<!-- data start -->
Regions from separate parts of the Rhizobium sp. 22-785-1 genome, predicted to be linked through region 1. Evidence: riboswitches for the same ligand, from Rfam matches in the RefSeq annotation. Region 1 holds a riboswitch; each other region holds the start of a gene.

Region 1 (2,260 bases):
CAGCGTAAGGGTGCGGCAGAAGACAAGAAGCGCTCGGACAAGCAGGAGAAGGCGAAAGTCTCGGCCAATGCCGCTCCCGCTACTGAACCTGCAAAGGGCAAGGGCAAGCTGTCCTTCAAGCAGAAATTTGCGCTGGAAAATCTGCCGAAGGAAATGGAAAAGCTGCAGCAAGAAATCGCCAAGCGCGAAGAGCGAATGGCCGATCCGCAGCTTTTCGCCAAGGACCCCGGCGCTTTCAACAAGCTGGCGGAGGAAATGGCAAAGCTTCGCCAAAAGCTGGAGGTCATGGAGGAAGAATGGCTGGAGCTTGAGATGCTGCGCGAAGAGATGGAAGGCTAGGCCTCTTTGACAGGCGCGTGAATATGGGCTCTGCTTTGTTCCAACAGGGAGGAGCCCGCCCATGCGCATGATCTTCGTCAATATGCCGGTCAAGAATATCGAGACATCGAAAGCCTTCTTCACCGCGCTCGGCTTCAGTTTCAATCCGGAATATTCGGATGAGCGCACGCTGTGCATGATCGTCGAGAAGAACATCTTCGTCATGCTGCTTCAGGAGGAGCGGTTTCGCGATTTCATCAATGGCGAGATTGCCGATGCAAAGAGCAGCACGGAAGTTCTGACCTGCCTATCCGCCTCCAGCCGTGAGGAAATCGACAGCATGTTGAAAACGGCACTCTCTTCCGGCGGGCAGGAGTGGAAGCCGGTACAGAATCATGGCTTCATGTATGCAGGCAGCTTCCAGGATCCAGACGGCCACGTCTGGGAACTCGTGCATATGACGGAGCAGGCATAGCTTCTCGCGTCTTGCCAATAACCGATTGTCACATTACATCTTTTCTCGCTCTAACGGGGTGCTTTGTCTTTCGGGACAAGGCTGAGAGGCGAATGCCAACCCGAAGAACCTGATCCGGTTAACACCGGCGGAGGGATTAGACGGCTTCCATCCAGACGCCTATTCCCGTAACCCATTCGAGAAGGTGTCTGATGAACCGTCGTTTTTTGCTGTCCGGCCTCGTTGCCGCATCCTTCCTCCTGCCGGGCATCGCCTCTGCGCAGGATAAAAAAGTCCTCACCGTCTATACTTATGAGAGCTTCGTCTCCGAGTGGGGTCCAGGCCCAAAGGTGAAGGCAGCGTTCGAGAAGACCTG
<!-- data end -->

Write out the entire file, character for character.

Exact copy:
Regions from separate parts of the Rhizobium sp. 22-785-1 genome, predicted to be linked through region 1. Evidence: riboswitches for the same ligand, from Rfam matches in the RefSeq annotation. Region 1 holds a riboswitch; each other region holds the start of a gene.

Region 1 (2,260 bases):
CAGCGTAAGGGTGCGGCAGAAGACAAGAAGCGCTCGGACAAGCAGGAGAAGGCGAAAGTCTCGGCCAATGCCGCTCCCGCTACTGAACCTGCAAAGGGCAAGGGCAAGCTGTCCTTCAAGCAGAAATTTGCGCTGGAAAATCTGCCGAAGGAAATGGAAAAGCTGCAGCAAGAAATCGCCAAGCGCGAAGAGCGAATGGCCGATCCGCAGCTTTTCGCCAAGGACCCCGGCGCTTTCAACAAGCTGGCGGAGGAAATGGCAAAGCTTCGCCAAAAGCTGGAGGTCATGGAGGAAGAATGGCTGGAGCTTGAGATGCTGCGCGAAGAGATGGAAGGCTAGGCCTCTTTGACAGGCGCGTGAATATGGGCTCTGCTTTGTTCCAACAGGGAGGAGCCCGCCCATGCGCATGATCTTCGTCAATATGCCGGTCAAGAATATCGAGACATCGAAAGCCTTCTTCACCGCGCTCGGCTTCAGTTTCAATCCGGAATATTCGGATGAGCGCACGCTGTGCATGATCGTCGAGAAGAACATCTTCGTCATGCTGCTTCAGGAGGAGCGGTTTCGCGATTTCATCAATGGCGAGATTGCCGATGCAAAGAGCAGCACGGAAGTTCTGACCTGCCTATCCGCCTCCAGCCGTGAGGAAATCGACAGCATGTTGAAAACGGCACTCTCTTCCGGCGGGCAGGAGTGGAAGCCGGTACAGAATCATGGCTTCATGTATGCAGGCAGCTTCCAGGATCCAGACGGCCACGTCTGGGAACTCGTGCATATGACGGAGCAGGCATAGCTTCTCGCGTCTTGCCAATAACCGATTGTCACATTACATCTTTTCTCGCTCTAACGGGGTGCTTTGTCTTTCGGGACAAGGCTGAGAGGCGAATGCCAACCCGAAGAACCTGATCCGGTTAACACCGGCGGAGGGATTAGACGGCTTCCATCCAGACGCCTATTCCCGTAACCCATTCGAGAAGGTGTCTGATGAACCGTCGTTTTTTGCTGTCCGGCCTCGTTGCCGCATCCTTCCTCCTGCCGGGCATCGCCTCTGCGCAGGATAAAAAAGTCCTCACCGTCTATACTTATGAGAGCTTCGTCTCCGAGTGGGGTCCAGGCCCAAAGGTGAAGGCAGCGTTCGAGAAGACCTG